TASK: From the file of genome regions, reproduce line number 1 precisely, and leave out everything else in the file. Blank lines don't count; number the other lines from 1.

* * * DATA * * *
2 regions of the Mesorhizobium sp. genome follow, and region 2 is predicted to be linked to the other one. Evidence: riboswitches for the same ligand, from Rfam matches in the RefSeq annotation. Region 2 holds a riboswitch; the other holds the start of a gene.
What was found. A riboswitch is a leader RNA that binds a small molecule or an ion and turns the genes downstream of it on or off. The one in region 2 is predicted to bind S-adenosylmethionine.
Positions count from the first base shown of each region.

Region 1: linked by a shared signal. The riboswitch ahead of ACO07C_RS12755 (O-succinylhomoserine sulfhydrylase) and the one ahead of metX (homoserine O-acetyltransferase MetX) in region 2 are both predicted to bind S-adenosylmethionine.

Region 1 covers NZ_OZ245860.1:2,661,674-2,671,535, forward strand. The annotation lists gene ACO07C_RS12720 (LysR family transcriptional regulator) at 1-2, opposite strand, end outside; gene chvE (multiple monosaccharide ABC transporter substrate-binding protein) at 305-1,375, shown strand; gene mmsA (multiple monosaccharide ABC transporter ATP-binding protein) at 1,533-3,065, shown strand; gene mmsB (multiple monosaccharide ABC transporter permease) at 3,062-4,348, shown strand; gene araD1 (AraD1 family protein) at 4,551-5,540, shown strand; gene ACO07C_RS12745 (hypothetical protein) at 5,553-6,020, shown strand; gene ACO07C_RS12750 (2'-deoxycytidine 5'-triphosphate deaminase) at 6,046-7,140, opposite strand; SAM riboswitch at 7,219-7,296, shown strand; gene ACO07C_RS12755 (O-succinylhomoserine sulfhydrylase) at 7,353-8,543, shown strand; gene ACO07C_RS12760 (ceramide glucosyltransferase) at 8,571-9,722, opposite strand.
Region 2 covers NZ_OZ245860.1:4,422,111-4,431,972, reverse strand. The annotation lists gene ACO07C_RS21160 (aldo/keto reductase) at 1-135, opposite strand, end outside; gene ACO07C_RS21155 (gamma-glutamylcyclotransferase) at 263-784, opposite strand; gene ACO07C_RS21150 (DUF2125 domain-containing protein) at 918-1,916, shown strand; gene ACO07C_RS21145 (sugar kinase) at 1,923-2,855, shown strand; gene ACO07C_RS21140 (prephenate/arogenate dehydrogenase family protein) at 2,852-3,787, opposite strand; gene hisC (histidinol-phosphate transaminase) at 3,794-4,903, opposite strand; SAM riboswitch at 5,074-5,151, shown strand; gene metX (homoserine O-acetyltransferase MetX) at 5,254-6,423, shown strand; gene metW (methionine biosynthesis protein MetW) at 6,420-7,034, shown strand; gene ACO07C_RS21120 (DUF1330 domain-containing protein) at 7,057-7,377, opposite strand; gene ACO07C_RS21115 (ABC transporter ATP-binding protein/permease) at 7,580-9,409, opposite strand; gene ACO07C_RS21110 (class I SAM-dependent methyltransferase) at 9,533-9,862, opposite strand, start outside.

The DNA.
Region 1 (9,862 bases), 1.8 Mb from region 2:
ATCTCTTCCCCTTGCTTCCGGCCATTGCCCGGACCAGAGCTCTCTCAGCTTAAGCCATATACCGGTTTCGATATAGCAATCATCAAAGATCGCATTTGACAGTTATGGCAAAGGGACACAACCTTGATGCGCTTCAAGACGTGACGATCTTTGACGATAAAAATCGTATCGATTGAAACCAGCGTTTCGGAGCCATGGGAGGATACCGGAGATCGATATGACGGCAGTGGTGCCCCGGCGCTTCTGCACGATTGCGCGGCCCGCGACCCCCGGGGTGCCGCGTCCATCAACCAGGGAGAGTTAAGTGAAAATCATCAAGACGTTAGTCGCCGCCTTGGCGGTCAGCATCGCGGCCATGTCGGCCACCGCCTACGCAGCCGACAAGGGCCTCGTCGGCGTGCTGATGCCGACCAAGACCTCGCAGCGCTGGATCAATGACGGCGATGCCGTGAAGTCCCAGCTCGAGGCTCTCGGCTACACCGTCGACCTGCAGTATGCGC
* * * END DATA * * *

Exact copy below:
2 regions of the Mesorhizobium sp. genome follow, and region 2 is predicted to be linked to the other one. Evidence: riboswitches for the same ligand, from Rfam matches in the RefSeq annotation. Region 2 holds a riboswitch; the other holds the start of a gene.